CHICAGO -- Addicts and occasional opioid drug users take risks with their lives, but many don’t even know they are taking this new drug.
Experts say this is the first time they’ve seen it. It's amazingly powerful and deadly within seconds.
It is called carfentanil -- it is 10,000 times more potent than morphine.
"These are drugs that work similar to morphine but carfentanil is one of the drugs in the synthetic class, meaning it’s man-made," said Dr. Steven Aks, Stronger Hospital, Emergency Medicine and Toxicology.
Drug dealers are manufacturing their own version of a painkiller used by veterinarians to immobilize elephants. In people, it leads to instant death.
"It’s really like a ticking time bomb because it’s so potent. If someone thinks they are getting something else, like just straight street heroin for example, its being so much more potent, they’re likely to stop breathing and die," Aks said.
A 35-year-old Lake Zurich man became one of the first victims in Cook County of synthetic fentanyl.
"People should be aware that this ultra potent opioid is out there and it really is a death sentence," Aks said.
The opioid epidemic has been on the rise in Cook County. The statistics are alarming -- in 2014, there were 20 fentanyl-related deaths. In 2015, the number soared to 102. So far in 2016, 380 people died after taking fentanyl or a fentanyl analog like carfentanil.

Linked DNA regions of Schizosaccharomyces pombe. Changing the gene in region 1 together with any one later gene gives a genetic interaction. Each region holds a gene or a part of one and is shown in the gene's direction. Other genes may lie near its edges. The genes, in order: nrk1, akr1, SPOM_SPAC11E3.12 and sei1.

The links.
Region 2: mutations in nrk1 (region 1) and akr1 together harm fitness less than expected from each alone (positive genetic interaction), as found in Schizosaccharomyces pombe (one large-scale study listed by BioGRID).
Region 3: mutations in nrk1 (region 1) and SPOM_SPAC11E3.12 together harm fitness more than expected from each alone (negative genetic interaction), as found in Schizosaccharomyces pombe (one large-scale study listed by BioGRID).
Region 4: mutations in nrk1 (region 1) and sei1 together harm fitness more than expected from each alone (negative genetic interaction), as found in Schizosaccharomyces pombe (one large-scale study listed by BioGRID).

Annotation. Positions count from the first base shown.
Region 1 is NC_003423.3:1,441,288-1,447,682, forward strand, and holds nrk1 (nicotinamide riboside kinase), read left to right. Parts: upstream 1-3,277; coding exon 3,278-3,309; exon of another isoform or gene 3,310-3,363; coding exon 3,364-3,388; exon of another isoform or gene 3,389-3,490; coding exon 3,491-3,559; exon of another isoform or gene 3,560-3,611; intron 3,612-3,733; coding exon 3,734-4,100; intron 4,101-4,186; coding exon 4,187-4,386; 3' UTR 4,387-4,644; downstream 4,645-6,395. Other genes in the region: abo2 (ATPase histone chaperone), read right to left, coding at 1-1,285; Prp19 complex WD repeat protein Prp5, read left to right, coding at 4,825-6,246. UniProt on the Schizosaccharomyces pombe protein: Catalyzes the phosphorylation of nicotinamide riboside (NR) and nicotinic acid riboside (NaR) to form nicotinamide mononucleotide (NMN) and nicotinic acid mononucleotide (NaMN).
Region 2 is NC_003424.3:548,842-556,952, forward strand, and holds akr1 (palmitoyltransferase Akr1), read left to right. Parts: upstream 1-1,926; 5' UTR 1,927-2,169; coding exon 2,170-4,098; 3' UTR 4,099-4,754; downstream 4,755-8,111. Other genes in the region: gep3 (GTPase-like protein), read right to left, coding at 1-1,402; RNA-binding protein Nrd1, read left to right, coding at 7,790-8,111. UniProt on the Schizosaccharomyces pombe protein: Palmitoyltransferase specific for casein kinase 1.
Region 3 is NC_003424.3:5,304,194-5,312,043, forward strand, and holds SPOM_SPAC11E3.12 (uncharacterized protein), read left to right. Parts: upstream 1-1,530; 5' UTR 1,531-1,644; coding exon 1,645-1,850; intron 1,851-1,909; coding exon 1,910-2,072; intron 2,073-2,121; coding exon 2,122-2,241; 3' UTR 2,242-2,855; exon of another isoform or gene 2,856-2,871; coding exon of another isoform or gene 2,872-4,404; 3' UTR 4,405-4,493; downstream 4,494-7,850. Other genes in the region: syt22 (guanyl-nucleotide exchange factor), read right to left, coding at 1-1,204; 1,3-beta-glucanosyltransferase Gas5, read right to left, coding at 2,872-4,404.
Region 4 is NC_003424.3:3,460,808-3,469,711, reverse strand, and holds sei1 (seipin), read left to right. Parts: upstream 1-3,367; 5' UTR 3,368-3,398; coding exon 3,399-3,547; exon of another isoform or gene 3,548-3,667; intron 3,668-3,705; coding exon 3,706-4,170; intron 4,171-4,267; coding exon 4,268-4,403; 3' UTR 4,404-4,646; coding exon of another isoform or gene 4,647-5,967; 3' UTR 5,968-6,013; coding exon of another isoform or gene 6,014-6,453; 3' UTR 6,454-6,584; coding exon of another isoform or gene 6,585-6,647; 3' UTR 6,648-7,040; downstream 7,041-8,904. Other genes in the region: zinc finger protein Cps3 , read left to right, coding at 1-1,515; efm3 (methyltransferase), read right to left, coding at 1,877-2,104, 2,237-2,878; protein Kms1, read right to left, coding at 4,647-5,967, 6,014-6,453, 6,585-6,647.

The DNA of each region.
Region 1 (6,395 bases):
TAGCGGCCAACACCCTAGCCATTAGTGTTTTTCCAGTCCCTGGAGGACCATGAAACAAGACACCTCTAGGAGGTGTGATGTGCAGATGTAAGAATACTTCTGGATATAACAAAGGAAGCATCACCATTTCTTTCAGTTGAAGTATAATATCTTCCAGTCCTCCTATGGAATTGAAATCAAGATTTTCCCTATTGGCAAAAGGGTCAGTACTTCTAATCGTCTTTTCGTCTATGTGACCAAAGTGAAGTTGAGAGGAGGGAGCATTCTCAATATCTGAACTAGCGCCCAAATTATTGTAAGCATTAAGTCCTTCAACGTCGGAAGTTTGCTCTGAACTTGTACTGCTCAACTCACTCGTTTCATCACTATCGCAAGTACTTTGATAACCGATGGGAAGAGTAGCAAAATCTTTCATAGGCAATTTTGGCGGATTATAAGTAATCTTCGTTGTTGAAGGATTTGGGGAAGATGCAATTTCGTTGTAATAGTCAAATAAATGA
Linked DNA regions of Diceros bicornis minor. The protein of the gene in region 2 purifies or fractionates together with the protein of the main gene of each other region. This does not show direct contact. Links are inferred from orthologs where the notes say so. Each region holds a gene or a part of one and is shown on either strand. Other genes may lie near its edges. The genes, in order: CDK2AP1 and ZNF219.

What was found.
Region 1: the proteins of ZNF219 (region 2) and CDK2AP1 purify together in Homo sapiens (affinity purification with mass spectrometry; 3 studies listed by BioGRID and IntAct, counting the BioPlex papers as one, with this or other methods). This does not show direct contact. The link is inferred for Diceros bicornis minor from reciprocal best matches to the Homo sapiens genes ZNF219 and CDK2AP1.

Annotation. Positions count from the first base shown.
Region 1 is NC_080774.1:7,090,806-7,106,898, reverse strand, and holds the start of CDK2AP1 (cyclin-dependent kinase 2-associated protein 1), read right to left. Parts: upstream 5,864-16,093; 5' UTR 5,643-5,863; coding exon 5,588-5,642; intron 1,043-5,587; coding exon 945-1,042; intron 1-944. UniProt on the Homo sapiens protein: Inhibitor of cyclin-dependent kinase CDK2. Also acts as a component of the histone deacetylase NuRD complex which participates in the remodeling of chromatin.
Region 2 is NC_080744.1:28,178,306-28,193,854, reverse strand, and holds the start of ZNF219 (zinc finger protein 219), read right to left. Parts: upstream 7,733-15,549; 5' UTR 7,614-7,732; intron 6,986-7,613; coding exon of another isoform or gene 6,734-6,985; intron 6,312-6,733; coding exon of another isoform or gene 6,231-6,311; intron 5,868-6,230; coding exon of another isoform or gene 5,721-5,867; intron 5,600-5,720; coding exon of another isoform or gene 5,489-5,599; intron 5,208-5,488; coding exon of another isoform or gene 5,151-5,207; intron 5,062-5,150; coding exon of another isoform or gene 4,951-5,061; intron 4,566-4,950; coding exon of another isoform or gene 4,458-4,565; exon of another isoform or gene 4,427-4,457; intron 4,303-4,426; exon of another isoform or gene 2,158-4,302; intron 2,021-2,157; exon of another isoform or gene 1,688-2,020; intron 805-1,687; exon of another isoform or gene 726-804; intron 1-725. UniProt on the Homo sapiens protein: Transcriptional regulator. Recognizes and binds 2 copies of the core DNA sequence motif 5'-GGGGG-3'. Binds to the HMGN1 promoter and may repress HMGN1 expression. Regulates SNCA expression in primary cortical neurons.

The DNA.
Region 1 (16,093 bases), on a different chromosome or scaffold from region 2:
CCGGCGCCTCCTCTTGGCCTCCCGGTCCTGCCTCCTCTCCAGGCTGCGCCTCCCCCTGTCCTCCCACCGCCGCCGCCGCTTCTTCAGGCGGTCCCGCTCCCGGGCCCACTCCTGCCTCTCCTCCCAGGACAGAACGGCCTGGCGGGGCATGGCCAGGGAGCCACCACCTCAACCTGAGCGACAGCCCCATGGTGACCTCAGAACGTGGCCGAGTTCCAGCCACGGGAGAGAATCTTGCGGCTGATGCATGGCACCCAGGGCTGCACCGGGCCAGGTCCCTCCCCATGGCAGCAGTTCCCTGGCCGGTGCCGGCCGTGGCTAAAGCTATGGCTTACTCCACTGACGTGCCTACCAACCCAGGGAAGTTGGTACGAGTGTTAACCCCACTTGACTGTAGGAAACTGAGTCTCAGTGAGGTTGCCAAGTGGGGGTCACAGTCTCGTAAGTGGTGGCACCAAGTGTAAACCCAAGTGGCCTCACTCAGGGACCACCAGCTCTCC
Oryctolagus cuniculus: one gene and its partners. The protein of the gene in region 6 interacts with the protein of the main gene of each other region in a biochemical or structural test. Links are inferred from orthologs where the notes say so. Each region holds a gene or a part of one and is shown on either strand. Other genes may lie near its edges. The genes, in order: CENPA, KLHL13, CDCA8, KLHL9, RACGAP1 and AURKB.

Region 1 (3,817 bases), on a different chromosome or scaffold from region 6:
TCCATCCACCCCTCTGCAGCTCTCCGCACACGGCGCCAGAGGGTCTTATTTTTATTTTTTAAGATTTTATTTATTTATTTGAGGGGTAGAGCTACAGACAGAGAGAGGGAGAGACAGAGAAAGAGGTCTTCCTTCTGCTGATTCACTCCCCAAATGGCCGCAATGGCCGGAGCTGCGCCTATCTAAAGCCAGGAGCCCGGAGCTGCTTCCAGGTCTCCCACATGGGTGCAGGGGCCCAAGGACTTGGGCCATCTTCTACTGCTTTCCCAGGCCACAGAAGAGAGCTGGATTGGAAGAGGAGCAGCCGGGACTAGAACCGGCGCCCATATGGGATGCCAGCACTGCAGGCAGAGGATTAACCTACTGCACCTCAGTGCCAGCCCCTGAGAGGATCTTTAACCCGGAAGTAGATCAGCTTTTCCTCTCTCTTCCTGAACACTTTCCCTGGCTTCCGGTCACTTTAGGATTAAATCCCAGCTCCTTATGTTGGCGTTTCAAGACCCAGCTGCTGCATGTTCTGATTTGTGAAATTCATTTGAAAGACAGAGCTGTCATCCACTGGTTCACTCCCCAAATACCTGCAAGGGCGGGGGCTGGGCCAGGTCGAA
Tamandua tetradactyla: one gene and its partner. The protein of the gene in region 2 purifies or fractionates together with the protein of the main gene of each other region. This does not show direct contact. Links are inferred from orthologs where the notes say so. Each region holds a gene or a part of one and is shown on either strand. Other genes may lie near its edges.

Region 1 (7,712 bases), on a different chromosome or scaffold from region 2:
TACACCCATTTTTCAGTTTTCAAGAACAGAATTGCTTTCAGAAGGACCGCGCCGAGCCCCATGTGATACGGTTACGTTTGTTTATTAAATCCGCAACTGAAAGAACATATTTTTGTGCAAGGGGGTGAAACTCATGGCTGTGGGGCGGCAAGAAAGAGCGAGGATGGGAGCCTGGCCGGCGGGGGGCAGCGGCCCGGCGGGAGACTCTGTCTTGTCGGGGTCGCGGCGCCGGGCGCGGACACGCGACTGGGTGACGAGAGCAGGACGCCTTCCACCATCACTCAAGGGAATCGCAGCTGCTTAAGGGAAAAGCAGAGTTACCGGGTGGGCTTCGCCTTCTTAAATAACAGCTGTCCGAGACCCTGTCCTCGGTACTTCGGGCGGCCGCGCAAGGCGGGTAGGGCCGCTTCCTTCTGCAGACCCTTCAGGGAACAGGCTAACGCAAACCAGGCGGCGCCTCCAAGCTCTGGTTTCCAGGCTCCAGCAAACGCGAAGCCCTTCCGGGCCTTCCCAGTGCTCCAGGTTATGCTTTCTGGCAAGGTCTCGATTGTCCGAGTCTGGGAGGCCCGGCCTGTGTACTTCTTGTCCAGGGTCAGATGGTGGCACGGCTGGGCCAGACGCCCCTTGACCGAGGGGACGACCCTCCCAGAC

"We are truly in an opioid epidemic right now and we really have to put all resources of public health together so that we can help solve this problem," Aks said.
In an effort to save lives, naloxone has been made available by prescription. If administered immediately after an overdose of heroin, for example, it can completely reverse an overdose. But carfentanil may be too strong for naloxone.
"The problem with carfentanil is because it is so potent, we are not sure how effective it is going to be," Aks said.
With the growing list of users, doctors say everyone needs to know that addiction is not the only threat -- instant death is likely. That’s why they say anyone with a drug problem needs to reach out for help.
"We have to work on de-stigmatizing this drug addiction cycle substance abuse disorder. Think of it as a medical illness, it’s affecting so many people that we need to get people into care and treatment to get them well," Aks said.